BIO-ENV analysis was performed to identify the subset of environmental factors that could best explain the community variation across all samples. The nutrient (ammonium, nitrite, nitrate, silicate and phosphate) concentrations were provided by Yao’s group (Yao et al., 2018). Then, RDA was employed to reveal the correlations between microbial community structure and environmental factors. According to the BIO-ENV analysis, the bacterial communities were strongly correlated with temperature, turbidity, salinity, nitrate concentration, silicate concentration and phosphate concentration, while the archaeal communities were strongly related to depth, Chla, salinity and DO. For the bacterial communities in the hole, the first two RDA dimensions explained 52.3% of the total variance (Figure 3A). Monte Carlo permutations showed that temperature (P = 0.002) and nitrate concentration (P = 0.006) significantly contributed to the heterogeneous distribution of major bacterial clades. Temperature explained the majority of the variation, and Alphaproteobacteria_unclassified and Hyphomonadaceae_unclassified were more related to temperature. Nutrients (nitrogen, phosphorus, etc.) were also determining factors. For example, Marinobacter and Pseudomonas were positively related to nitrate concentration, while Vibrio was negatively related to nitrate concentration. For the archaeal communities in the hole, the first axis explained 47.4% of the total variance, while the second axis explained only 2.4% (Figure 3B). Although Monte Carlo permutations showed that none of the single environmental factors significantly contributed to the heterogeneous distribution of the archaeal clades (P > 0.05), salinity explained most of the variation. Halobacterium was positively related to salinity. DO was also an important determining factor. Nitrososphaera, Nitrosopumilus and Cenarchaeum as well as Marine Group I_unclassified (MGI_unclassified) and SCG_unclassified were positively correlated with DO.

FIGURE 3
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Figure 3. RDA ordination plots of the relationship between environmental factors and microbial community structure. (A) RDA targeting the dominant bacterial genera in the Sansha Yongle Blue Hole. (B) RDA targeting the archaeal genera in the Sansha Yongle Blue Hole.

Predicted Ecological Functions Based on FAPROTAX

The predicted ecological functions of bacterial and archaeal communities were investigated by FAPROTAX. The bacterial community contained a high number of sequences assigned to chemoheterotrophy (Figure 4A). The representation of aerobic chemoheterotrophy in chemoheterotrophy was lowest in YL60m, where it was only 30.35%, but greater than 96.37% at other stations. Phototrophy and photoautotrophy were predicted to be greater in surface layers in the water from the hole; however, for phototrophy and photoautotrophy in bottom layers, a greater value in YL100m was also observed. In addition, many sequences were predicted to be involved in the sulfur cycle, such as sulfur oxidation and sulfate respiration. In this study, the abundance of sequences assigned to dark sulfur oxidation, dark sulfide oxidation and dark oxidation of sulfur compounds peaked in YL150m, and significant differences in the abundance of sequences assigned to the three ecological functions mentioned above were observed between the hole and the outer reef slope (P < 0.05). In addition, other processes in the sulfur cycle were represented; for example, the abundance of sequences assigned to sulfate respiration peaked in YL100m, YL150m and YL180m. In addition to the sulfur cycle, many sequences were predicted to play an important role in the nitrogen cycle. For example, a high proportion of bacteria involved in nitrate reduction were observed in this study. Sulfur oxidation and nitrate reduction were the most abundant ecological functions in the Sansha Yongle Blue Hole, consistent with the results obtained from the Hospital Hole in Florida (Davis and Garey, 2018).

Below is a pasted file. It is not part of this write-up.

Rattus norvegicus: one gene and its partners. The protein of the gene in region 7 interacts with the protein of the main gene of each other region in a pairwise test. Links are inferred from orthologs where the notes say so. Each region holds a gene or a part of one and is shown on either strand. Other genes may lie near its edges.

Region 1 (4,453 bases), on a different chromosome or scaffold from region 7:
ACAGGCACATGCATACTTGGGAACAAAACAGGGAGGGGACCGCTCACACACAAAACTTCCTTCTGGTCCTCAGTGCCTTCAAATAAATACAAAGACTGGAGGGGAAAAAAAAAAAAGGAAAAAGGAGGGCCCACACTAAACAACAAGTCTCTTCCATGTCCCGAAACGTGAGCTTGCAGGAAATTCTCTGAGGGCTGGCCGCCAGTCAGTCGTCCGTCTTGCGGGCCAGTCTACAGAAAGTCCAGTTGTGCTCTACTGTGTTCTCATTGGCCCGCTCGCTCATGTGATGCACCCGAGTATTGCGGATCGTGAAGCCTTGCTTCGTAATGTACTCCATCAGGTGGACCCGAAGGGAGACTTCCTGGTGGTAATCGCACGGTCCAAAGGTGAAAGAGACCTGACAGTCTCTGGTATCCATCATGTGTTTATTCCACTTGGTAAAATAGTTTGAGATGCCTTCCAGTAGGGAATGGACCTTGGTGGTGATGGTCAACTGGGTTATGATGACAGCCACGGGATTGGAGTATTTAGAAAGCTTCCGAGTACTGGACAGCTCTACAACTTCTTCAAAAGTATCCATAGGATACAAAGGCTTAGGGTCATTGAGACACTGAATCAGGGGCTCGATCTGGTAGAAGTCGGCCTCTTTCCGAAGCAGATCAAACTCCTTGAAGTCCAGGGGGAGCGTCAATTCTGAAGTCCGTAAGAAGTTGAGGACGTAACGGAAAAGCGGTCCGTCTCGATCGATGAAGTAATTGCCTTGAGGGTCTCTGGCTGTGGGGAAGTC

FIGURE 4
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Figure 4. The predicted ecological functions of bacterial (A) and archaeal (B) communities based on 16S rRNA genes. Nitrogen fixation, nitrification, aerobic nitrite oxidation, denitrification, nitrate denitrification, nitrite denitrification, nitrogen respiration, nitrite respiration, nitrite ammonification, nitrate respiration, nitrate reduction, nitrous oxide denitrification, nitrate ammonification are parts of nitrogen cycle. Sulfur respiration, sulfite respiration, sulfate respiration, respiration of sulfur compounds, dark thiosulfate oxidation, dark sulfur oxidation, dark sulfide oxidation, dark oxidation of sulfur compounds and thiosulfate respiration are parts of sulfur cycle. Methylotrophy, methanotrophy and methanogenesis are parts of carbon cycle.

For archaeal communities, the essential predicted function was chemoheterotrophy (Figure 4B). In addition, many sequences were predicted to have ecological functions involved in biogeochemical cycles, such as the nitrogen and carbon cycles. Ecological functions in nitrogen and carbon cycles, such as aerobic ammonia oxidation and methanogenesis, were also predicted to be present in the archaeal communities at relatively lower abundances.